Because of the expected volatility ($VIX) being so high, I'd consider the NASDAQ to currently be in a 400-450 point trading range. When momentum is strong to the downside like it is now, I view declining 20 period EMAs to be a huge obstacle during periods of reversal. The NASDAQ's current trading range is illustrated below:
The red arrow highlights the declining 20 day EMA and you can see the strong selling momentum by reviewing the very weak MACD at the top of the chart.
The prices are roughly the same, so what's different now vs.the August lows? One word: Rotation. As I mentioned earlier in this article, the three defensive sectors are now leading on a relative basis over both short- and intermediate-term periods. Money is turning much more defensive. Relative ratios have turned incredibly bearish in a fairly short period of time and much of this occurred PRIOR to the January swoon in our major averages. That's the way it usually works, which is why it's so important to study the action underlying market movements on the surface. Look at where the transportation stocks ($TRAN) reside now relative to the utility stocks ($UTIL):
I think it's quite clear in this chart what the difference is. This isn't a mild breakdown in the relative strength of transports. This is a mass exodus out of transportation stocks and this group is positively correlated to expected economic conditions in the months ahead. So while the Fed tells us that economic conditions are improving, the market is saying something completely different. The stock market is widely viewed as a leading economic indicator. The one remaining silver lining is that price support on the intermediate-term chart has been holding on our key major indices.
While many would observe that the S&P 500 has been flat to down the past couple years, there are pockets of strength - particularly in areas of defense. For instance, REITs are a defensive part of the financial sector. The residential REITs ($DJUSRN) have been particularly strong and have held up quite well during the recent market selloff. Check out the chart:
Most REITs have performed exceptionally well the past two years while the S&P 500 has meandered mostly in sideways fashion. On the DJUSRN chart above, there was one period of slowing momentum in the first quarter of 2015. That resulted in several months of sideways to lower action until the weekly MACD reset at centerline support. Since that time, the DJUSRN has been outperforming the S&P 500 by a very wide margin. It's certainly not hurting that money is gravitating towards defense. Barring a sudden change in economic fortunes, I'd expect the DJUSRN to continue to outperform the S&P 500.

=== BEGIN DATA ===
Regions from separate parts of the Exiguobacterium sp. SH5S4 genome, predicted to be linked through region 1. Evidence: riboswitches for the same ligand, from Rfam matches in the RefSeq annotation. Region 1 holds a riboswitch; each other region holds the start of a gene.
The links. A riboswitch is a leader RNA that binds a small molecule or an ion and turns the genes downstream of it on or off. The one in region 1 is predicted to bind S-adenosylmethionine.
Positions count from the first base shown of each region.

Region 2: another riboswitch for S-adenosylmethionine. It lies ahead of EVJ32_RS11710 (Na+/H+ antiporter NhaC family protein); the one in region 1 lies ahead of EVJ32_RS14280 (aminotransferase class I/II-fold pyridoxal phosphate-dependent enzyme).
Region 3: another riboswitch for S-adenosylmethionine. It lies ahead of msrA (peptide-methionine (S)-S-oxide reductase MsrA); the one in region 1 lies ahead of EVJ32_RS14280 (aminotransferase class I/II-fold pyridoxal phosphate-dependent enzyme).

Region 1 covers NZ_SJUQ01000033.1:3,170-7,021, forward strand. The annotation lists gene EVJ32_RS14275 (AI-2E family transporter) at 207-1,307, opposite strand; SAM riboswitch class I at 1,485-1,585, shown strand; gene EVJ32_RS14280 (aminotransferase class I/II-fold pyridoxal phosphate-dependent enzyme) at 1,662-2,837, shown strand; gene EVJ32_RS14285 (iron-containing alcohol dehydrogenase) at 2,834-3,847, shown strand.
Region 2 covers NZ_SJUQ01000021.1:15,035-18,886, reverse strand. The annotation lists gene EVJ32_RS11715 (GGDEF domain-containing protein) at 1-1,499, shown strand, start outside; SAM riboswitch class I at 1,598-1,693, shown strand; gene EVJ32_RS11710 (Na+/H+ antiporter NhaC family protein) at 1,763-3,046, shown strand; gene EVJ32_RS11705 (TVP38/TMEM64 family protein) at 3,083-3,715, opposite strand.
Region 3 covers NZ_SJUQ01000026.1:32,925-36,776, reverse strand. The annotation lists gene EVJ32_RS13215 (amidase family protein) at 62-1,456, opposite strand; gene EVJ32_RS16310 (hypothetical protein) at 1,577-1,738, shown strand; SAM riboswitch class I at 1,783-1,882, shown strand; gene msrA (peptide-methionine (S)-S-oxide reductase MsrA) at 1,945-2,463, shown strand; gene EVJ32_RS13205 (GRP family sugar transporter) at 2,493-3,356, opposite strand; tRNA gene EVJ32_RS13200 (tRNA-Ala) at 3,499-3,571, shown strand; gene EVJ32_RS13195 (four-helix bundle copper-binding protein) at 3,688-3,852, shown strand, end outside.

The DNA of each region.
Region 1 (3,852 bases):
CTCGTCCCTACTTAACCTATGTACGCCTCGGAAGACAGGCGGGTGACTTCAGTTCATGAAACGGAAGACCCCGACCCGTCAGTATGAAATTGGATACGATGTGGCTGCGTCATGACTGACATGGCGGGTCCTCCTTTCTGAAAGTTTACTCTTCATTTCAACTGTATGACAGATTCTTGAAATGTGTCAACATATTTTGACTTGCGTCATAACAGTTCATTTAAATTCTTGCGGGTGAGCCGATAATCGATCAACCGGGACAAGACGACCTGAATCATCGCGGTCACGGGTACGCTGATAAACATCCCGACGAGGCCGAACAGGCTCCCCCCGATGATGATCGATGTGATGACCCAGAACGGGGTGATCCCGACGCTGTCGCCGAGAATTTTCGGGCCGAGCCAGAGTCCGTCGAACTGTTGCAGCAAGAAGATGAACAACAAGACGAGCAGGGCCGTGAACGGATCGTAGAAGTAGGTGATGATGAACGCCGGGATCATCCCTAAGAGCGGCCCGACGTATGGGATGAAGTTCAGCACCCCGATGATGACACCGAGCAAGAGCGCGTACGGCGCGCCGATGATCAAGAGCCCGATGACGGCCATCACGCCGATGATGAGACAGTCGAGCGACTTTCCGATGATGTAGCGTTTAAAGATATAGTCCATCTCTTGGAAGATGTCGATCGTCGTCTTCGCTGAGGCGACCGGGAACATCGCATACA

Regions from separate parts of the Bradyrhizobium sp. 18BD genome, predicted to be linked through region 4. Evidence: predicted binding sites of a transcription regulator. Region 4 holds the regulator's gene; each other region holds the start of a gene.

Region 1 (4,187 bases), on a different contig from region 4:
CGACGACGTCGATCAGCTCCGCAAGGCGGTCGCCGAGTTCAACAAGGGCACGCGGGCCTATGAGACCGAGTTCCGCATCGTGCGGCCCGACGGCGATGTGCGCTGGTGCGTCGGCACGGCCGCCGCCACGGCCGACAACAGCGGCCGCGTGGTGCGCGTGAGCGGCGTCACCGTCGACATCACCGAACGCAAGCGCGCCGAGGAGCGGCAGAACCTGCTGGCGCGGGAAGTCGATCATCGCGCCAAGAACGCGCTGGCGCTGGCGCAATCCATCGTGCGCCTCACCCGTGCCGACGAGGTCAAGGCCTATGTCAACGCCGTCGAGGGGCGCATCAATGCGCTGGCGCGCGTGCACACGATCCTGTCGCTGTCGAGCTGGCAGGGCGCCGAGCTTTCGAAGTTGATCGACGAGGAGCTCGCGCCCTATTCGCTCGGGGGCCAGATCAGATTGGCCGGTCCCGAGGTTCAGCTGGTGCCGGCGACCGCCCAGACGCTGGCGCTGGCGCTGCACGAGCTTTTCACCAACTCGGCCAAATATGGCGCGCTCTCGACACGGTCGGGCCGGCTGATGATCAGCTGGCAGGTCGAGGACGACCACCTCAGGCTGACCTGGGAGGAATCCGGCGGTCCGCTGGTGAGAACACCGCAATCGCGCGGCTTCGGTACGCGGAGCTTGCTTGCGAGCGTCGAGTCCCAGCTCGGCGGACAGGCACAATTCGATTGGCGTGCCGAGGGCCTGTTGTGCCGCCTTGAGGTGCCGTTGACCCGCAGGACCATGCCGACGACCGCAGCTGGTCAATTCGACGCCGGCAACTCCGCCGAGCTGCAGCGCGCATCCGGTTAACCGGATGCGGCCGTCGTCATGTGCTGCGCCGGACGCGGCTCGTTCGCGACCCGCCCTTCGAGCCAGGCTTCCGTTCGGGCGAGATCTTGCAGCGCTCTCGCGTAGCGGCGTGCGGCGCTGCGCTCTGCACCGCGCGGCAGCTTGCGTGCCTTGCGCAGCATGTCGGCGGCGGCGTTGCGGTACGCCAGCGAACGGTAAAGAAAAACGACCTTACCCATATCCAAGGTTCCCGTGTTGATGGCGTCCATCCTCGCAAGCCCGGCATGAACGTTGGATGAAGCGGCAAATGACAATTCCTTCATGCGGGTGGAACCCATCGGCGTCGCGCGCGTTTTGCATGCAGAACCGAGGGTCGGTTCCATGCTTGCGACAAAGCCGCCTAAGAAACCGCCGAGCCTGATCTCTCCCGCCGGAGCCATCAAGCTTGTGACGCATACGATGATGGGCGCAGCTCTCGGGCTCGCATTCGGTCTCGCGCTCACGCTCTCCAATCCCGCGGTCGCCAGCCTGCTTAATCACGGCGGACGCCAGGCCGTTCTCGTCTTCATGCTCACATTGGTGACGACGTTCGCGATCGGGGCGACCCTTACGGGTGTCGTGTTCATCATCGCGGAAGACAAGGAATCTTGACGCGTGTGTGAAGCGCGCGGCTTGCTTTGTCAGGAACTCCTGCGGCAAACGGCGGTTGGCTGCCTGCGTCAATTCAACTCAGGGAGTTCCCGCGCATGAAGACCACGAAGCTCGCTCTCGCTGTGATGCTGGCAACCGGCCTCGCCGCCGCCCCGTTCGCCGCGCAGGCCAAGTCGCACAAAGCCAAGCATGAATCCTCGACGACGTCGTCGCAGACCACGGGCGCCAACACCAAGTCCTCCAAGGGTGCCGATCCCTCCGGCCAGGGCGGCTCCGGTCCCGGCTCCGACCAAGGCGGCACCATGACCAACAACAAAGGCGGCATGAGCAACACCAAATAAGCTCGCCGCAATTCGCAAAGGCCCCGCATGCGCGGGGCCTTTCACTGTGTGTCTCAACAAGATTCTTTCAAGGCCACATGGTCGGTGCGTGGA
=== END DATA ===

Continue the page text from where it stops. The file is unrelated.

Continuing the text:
Since 1950 on the S&P 500, the 19th day of the calendar month produces negative annualized returns of -34.10%. It's the worst calendar day of the month. Even if we remove the performance of October 19th, 1987 (Black Monday), the 19th remains the worst calendar day of the month. My theory is simple. The stock market tends (1) to move higher anticipating strong earnings seasons and (2) money flows during the middle of the month tend to send prices higher. Both of these occur PRIOR to the 19th and just before stock option expiration day (3rd Friday of each month). Therefore, profit taking is likely a part of the reason, but also market makers on the other side of option trades likely have a vested interest in the stock market moving lower into option expiration day and into the week after options expire. That's most likely the reason why the stock market struggles from the 18th through the 27th of the calendar month.
Key Earnings Reports
(actual vs. estimate):
BAC: .28 vs .27
CMA: .71 vs .69
DAL: 1.18 vs .1.19
MS: .43 vs .35
SCHW: .28 vs .25
UNH: 1.40 vs 1.37
(reports after close, estimate provided):
Key Economic Reports
January housing market index to be released at 10:00am EST: 62 (estimate)